Why Filmmakers Should Make the Time for Passion Projects
It was January 2018 and my good friend, Andrew Price and I were traveling to a Red Wings game. We’re both cinematographers and have our own businesses doing client work, but in our free time, we drive down to Detroit to unwind and watch some hockey. When you’re traveling for 2 hours each way, random conversations about life or work kill time. On this particular car ride, we spoke about our goals to start passion projects – projects that we had full control over and produced for ourselves. We bounced around a few ideas and found that we’d both been mulling on the same idea, a hockey documentary.
Filmmaker Derek Lamoureux with the Sony A7III and Zacuto Sony Cage.
A Bumpy First PeriodI’ve been a Red Wings fan since age 3 and a season ticket holder for 2 years. Andrew has been an OHL season ticket holder for 19 seasons! We both knew this was something we were passionate enough about to invest our own time, money, and resources. We decided to create a feature-length hockey documentary, but the exact specifics would take a while to get decided! As often happens with passion projects, other things had to take priority. We both became very busy with client work and in our own personal lives. The project came to a standstill. Fast forward to early December 2018, Andrew and I were heading to yet another hockey game in Detroit. And again, the same topic came up; it was time. But how do you start? How long will it take? When do we make the time? We had so many questions but ultimately decided to treat our passion project as a client project. We’d bite the bullet and just set aside the time and book it in our calendars. This was really a crucial moment for us. Other filmmaker friends we’ve spoken to about this agree; if you don’t treat it like it’s a paid client project, it likely won’t get finished.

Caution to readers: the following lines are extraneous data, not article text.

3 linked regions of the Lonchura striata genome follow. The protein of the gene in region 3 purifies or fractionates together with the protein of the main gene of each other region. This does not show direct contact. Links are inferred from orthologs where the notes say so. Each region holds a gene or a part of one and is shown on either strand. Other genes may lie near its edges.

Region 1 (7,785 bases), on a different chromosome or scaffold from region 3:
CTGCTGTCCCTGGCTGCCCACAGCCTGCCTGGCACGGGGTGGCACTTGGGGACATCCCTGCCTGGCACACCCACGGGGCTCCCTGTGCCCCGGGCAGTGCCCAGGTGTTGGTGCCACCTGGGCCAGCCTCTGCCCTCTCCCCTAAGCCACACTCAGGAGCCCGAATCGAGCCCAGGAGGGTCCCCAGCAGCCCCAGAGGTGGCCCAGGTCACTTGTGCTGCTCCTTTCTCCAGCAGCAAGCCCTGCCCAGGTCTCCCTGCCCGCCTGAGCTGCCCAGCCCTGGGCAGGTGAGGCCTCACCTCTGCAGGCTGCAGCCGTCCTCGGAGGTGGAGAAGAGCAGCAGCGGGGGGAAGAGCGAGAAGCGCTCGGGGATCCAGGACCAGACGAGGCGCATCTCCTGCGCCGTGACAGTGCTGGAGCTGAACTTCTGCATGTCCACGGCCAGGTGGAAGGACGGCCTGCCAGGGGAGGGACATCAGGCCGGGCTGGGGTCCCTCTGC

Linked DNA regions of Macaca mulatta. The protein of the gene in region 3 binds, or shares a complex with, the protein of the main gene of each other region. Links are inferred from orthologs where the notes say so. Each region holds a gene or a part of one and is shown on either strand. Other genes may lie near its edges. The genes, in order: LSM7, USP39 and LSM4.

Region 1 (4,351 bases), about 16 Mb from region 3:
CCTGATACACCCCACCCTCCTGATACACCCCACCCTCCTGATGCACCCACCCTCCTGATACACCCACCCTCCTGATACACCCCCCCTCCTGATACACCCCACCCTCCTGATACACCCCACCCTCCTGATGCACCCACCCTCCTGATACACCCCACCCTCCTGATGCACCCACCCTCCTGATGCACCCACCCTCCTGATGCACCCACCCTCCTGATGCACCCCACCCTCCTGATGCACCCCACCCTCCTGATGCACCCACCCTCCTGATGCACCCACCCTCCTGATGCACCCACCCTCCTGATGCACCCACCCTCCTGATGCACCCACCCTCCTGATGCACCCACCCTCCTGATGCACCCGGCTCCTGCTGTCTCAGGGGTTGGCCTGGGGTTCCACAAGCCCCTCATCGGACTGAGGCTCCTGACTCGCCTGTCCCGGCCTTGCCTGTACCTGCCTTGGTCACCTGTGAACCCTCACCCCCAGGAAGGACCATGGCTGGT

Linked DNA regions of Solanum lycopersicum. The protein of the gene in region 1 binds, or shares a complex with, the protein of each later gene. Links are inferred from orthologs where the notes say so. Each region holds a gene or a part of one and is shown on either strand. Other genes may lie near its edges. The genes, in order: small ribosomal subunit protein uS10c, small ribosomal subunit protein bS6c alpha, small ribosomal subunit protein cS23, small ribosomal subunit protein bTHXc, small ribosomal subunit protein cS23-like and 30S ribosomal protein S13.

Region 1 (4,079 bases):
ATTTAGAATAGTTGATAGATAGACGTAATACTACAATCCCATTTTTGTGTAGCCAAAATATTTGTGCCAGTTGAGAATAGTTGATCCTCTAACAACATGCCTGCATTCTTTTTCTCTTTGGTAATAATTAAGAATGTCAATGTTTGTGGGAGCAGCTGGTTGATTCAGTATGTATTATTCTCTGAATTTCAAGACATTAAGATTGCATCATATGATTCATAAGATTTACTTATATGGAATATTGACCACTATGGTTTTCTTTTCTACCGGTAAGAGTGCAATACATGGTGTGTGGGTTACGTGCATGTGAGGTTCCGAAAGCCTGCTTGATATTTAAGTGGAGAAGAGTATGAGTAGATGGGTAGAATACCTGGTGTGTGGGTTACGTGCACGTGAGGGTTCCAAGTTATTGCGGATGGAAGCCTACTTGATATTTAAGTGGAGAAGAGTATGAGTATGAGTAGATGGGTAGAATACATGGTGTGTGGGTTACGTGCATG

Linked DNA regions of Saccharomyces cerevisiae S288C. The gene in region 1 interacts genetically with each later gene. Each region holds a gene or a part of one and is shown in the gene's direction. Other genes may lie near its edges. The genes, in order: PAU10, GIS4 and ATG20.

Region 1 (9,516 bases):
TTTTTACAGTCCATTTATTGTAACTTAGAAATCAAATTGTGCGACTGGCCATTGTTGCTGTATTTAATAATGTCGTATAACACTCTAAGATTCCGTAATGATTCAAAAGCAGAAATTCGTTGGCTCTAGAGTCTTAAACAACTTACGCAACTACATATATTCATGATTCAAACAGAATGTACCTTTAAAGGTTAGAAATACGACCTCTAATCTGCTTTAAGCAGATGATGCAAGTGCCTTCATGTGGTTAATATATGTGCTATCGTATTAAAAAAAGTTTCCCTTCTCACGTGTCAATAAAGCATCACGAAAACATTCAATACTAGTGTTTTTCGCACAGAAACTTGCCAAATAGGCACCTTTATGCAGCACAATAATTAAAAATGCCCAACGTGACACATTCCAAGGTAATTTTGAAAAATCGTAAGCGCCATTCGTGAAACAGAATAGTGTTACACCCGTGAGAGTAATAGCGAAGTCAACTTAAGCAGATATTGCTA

Gearing Up for the Second PeriodSo, now we had to get going! We dug out some markers and an 8-foot whiteboard and started planning. We spent many hours brainstorming and planning our goals, who we’d like to talk to, what the overarching story should focus on, and defining our vision. From there, we made a generic list of questions that’d we ask all our interviewees and then an extra, customized list for each subject. For instance, if we were talking to a player, we’d ask them to share their journey thus far. If we were talking to a coach, we would ask them their top three characteristics to make it to the NHL. The brainstorming process was well underway, but we know this would be an ever-changing vision as we got further along in the process. Now, we just needed to get our foot in the door with someone to interview.
And, We're on Our Way...The (First) Third PeriodWe wanted to start with someone local but at a high enough skill level that they would be valuable to the documentary. Luckily, I have a friend, Matt, who is friends with the first overall pick in the OHL last year, Ryan Suzuki of the Barrie Colts. I reached out to Ryan on Instagram to explain our vision and see if he’d like to participate - he did! Now, the fun part! I called the marketing manager, Brad, of the Barrie Colts and began to arrange our 3-hour trip up to Barrie to film a Colts game, interview Ryan, and get tons of b-roll. Brad could see how passionate we were and was excited about the project and thus very accommodating.
Filmmaker Derek Lamoureux in the Barrie Colts locker room with the Sony A7III and Zacuto Sony Cage.After a weekend in Barrie, we’ll now be able to leverage our resources and connections to begin the next stage of filming. What’s next? A road trip to Alberta to film at the CHL Top Prospects game!
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